He told the assembled federal officials that Alaska is already taking action on the opioid epidemic with the task force, Medicaid reform and a new law that doesn’t “overcriminalize” drug use.
But Jessee also had a long list for the feds including staffing emergency rooms with substance-abuse professionals, screening patients for behavioral health issues and supporting prescription drug monitoring programs. He also called for broadening the types of providers who can prescribe medically assisted treatment to physician assistants and advanced nurse practitioners to increase treatment options at rural clinics.
Alaska needs waivers from a federal exclusion that bans facilities with more than 16 beds from billing Medicaid, several summit participants said.
Akeela can’t collect Medicaid to offer the opioid treatment, said CEO Rosalie Nadeau. The Anchorage nonprofit was founded for that purpose in 1974, she added.
Akeela’s budget is $100,000 lower now than it was in 1992, Nadeau said. “I don’t know how we continue to serve these people.”
Wakefield of HHS said her agency is getting resources for rural communities with $9 million in grants, including more than $1.7 million to Alaska to promote substance-abuse treatment centers. President Obama has requested more funding, and Alaska is eligible for about $4 million to access treatment, she said.
Alaska’s federal delegation participated in Thursday’s summit, with U.S. Rep. Don Young on video and U.S. Sen. Lisa Murkowski in the audience as Sullivan moderated.
Why are doctors over- prescribing?
Several physicians took less scrupulous peers to task.
“Life is not meant to be pain free,” said Dr. Mike Alter, an emergency physician at Mat-Su Regional Medical Center who serves on a Mat-Su opioid task force. “Opioids are used in ridiculous quantities by the medical profession. This needs to be addressed.”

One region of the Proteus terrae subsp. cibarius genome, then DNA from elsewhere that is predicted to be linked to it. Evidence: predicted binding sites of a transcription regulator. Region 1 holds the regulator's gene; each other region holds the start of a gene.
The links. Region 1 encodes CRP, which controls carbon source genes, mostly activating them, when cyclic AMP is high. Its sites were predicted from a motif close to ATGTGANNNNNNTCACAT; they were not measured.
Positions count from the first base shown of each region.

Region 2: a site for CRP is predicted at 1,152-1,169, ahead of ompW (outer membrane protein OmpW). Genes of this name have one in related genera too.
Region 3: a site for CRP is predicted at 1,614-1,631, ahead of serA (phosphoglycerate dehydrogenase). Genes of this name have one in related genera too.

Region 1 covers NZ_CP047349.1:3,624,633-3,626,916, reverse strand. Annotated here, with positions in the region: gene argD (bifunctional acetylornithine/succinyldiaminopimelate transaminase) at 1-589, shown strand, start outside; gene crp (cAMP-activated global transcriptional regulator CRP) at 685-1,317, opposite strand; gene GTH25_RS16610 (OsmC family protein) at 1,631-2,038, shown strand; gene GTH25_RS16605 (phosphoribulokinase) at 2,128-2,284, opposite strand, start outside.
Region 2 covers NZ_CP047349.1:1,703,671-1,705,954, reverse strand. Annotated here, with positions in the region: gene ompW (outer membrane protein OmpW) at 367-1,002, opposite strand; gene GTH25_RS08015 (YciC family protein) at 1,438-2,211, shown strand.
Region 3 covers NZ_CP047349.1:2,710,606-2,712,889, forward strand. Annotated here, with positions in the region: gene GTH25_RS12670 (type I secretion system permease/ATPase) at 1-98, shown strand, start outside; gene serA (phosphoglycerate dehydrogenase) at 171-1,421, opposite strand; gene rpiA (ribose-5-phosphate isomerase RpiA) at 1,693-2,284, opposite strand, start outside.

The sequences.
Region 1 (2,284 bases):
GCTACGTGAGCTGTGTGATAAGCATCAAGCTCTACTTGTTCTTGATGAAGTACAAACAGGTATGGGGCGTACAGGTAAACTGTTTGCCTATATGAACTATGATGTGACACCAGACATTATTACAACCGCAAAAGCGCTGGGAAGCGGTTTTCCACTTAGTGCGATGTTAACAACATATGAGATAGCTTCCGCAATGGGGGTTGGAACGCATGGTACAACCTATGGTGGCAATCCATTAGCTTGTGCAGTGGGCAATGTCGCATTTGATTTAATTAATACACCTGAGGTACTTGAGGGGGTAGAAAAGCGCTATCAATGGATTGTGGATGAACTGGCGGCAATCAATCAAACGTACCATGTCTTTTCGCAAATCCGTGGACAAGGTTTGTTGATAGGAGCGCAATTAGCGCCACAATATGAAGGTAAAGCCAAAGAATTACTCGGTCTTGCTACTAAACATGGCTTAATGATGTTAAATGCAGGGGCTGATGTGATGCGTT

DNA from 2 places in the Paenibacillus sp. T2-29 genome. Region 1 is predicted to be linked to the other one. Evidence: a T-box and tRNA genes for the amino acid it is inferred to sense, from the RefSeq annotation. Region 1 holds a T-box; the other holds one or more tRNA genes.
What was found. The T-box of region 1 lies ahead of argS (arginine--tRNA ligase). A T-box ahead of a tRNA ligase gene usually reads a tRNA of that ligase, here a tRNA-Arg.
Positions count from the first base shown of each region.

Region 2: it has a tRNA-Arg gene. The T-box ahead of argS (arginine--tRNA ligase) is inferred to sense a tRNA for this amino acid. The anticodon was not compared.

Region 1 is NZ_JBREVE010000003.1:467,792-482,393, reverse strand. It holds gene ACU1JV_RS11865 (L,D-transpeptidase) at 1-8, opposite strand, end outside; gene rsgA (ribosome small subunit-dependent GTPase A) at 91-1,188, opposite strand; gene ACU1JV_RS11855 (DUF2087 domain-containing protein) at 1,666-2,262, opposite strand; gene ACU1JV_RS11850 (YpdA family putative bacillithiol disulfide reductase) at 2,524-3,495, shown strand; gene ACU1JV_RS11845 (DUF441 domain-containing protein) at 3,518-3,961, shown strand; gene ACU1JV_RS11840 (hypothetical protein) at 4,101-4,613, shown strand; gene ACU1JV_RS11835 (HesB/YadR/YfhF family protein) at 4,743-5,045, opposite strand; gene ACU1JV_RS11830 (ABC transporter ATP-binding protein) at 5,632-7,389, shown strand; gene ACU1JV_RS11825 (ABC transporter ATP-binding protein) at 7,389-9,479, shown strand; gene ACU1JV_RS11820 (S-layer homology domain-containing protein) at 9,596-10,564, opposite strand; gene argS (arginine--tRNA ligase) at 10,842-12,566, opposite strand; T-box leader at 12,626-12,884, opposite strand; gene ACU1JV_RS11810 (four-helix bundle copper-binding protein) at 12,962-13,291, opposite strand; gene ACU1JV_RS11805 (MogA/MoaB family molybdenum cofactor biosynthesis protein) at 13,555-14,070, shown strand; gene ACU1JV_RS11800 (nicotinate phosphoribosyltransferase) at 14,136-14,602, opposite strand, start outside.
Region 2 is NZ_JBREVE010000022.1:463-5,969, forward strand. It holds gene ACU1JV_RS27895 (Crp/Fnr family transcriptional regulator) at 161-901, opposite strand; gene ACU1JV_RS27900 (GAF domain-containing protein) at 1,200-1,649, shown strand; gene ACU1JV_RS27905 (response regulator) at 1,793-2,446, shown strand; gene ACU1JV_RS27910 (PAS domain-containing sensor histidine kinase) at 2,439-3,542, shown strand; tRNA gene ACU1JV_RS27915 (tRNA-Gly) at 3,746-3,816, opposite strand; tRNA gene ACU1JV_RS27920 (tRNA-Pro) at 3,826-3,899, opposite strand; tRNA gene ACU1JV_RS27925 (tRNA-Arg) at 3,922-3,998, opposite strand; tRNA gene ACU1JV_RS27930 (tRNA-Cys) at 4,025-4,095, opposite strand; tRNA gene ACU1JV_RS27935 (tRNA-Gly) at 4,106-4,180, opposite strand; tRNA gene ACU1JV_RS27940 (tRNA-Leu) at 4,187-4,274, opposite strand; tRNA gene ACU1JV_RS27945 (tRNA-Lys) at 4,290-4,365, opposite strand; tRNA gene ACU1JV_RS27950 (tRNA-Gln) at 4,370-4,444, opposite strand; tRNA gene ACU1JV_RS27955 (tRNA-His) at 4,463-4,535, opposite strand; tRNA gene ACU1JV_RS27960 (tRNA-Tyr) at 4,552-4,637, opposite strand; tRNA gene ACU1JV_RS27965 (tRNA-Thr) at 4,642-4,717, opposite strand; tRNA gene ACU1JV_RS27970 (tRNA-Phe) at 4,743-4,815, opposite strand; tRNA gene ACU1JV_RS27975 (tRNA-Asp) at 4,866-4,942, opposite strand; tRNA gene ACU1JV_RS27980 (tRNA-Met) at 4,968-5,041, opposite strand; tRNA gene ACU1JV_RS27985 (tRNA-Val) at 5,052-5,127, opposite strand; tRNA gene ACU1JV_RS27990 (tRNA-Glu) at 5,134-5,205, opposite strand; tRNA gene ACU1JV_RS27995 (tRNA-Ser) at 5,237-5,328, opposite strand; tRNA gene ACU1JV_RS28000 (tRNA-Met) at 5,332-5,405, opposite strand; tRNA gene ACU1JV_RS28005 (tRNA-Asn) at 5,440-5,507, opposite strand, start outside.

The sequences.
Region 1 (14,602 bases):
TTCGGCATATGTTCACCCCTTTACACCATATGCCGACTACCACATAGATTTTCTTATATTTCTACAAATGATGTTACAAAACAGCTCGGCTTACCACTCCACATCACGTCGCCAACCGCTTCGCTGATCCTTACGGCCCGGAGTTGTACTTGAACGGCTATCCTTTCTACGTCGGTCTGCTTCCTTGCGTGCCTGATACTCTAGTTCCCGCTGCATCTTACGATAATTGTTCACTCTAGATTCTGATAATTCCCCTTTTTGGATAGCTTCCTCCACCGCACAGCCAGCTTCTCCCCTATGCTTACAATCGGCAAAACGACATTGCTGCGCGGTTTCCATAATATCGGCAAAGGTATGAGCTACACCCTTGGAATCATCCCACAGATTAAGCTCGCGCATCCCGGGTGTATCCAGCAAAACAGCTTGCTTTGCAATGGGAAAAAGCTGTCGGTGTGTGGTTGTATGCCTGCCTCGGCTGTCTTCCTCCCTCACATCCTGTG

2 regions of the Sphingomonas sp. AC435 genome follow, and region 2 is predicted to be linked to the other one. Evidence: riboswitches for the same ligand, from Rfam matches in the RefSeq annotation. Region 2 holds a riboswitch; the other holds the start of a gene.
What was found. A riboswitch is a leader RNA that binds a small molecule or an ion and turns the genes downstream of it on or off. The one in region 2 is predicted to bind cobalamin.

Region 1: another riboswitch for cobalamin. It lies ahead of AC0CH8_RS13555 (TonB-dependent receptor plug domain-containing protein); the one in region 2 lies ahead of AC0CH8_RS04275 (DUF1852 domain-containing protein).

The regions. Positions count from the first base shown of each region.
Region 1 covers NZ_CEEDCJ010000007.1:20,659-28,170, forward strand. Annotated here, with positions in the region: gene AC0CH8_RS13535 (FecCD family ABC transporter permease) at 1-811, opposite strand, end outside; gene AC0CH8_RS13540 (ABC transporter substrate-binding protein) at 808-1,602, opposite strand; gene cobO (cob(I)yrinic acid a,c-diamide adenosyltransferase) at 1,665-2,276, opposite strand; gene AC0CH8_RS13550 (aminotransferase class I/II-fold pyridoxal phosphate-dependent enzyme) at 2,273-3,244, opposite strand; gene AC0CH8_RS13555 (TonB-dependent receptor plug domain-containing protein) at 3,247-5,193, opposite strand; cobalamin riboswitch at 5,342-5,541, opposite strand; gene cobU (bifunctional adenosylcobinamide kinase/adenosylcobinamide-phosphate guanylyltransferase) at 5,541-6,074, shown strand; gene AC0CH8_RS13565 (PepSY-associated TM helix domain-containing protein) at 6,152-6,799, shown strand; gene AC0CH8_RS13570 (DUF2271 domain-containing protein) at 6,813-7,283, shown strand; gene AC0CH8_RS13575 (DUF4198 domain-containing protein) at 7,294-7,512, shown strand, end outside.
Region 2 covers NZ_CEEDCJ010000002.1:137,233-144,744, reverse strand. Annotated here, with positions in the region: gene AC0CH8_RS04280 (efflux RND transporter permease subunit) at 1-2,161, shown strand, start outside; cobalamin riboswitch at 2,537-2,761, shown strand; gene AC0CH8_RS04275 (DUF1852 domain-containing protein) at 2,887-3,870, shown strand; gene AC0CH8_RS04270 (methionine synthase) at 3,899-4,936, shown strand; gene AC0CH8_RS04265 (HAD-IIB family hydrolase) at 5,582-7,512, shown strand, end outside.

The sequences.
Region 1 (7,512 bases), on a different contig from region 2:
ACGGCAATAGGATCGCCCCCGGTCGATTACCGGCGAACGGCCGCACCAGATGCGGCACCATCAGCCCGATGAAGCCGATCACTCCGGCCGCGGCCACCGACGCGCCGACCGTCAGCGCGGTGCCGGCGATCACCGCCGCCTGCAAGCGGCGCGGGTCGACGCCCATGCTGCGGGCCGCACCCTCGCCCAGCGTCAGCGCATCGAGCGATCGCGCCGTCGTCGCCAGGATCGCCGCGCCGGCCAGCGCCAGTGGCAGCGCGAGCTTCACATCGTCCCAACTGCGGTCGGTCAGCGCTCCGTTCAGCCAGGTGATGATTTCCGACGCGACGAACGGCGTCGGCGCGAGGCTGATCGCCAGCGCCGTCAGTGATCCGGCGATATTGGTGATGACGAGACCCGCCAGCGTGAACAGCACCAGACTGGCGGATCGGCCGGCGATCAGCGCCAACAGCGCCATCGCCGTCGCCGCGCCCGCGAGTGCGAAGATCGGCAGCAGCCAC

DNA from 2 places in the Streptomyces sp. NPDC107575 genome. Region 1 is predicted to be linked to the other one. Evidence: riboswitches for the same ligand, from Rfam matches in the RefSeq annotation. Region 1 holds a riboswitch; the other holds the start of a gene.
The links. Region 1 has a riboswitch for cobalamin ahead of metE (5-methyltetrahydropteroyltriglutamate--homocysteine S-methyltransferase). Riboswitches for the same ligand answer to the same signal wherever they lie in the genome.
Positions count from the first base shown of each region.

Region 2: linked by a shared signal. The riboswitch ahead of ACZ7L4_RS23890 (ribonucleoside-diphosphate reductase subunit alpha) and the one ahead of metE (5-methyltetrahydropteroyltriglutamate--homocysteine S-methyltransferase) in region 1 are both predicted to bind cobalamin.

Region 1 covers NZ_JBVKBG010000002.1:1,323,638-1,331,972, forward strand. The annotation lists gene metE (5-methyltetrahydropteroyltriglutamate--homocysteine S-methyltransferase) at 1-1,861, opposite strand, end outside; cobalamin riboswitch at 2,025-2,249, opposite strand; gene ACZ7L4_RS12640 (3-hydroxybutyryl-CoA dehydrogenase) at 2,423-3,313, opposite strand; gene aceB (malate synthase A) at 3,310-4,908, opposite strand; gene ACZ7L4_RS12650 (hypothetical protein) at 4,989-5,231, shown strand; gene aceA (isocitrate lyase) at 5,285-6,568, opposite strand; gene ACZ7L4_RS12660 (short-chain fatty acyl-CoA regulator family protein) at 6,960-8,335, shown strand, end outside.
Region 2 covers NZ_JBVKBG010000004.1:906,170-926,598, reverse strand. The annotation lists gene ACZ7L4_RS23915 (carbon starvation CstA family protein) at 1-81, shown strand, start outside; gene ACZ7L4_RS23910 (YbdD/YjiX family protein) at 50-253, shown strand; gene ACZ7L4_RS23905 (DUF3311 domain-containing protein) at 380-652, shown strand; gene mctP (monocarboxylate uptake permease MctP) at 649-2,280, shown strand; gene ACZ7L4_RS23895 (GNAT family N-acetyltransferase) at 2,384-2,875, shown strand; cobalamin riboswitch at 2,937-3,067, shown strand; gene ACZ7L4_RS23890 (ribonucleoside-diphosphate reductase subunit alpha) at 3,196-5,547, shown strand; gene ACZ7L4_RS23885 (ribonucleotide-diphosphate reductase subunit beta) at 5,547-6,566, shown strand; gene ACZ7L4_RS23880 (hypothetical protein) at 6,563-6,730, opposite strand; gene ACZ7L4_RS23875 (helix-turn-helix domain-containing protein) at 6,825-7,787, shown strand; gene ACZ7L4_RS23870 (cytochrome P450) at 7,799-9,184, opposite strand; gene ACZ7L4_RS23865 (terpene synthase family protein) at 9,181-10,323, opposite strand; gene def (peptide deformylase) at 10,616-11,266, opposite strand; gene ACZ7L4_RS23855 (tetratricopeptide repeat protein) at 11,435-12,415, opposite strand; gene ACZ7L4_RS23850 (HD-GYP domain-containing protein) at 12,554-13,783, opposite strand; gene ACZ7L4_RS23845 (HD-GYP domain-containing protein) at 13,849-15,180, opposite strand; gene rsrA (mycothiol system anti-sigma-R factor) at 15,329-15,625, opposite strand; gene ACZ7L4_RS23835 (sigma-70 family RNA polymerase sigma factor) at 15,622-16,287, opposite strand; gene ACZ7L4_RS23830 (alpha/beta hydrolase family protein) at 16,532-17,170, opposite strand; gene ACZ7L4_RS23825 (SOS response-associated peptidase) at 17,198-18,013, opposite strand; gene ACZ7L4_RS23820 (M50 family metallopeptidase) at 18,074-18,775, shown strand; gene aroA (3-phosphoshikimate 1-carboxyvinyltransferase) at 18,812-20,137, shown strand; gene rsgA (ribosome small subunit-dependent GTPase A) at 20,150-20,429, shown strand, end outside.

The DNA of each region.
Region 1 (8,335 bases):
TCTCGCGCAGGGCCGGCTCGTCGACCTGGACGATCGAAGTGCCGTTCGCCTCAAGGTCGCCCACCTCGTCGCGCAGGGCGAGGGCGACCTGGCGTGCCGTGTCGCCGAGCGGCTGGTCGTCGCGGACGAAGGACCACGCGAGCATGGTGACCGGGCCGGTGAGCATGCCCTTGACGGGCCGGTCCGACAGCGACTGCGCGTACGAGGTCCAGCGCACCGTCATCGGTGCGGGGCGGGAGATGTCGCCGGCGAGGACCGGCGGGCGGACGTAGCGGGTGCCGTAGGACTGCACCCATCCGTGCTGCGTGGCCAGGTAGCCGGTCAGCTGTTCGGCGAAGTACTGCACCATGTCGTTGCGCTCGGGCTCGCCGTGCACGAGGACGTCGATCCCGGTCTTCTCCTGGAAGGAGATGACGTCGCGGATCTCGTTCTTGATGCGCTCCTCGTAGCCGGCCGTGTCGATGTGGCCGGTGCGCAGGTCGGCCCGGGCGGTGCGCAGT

Murthy agreed. He said he plans to send a letter to more than two million providers calling for action on the topic of painkiller overuse — plus a pocket guideline card on treating patients for pain.
Murthy, 39, is traveling the state this week as part of his “Turn the Tide” campaign. The focus is engaging with clinicians — doctors, nurses, dentists, nurse practitioners — to change prescription methods that led to the current epidemic.
The campaign also centers on getting the overdose-reversing drug Naloxone to emergency responders, making sure behavioral health is part of medical care and educating the public on the roots of addiction.
“Too many people see addiction as a bad choice, a character flaw,” he said. “It’s a chronic disease of the brain.”
Murthy spent Wednesday in Bethel, touring a new treatment center but also traveling by boat to the Kuskokwim River village of Napaskiak. He was impressed to see a teleconferencing setup at the small building that houses the clinic.
Murthy said the new Comprehensive Addiction and Recovery Act has provisions to help Alaska, including flexibility for providers with authority to prescribe medically assisted treatment. He also suggested using technology to connect rural clinics with providers in Anchorage or the Lower 48.
“The strength of Alaska is far greater than the magnitude of the opioid crisis, as great as that is,” Murthy said during a lunch break press conference.
Related stories from around the North:
Canada: Hunter Tootoo resigns after ‘very difficult situation’: Trudeau, Radio Canada International
Finland: Finland’s unacknowledged problem – alcoholism, Yle News
United States: Alaska councilman gets death threat for campaigning against heroin use, Alaska Dispatch News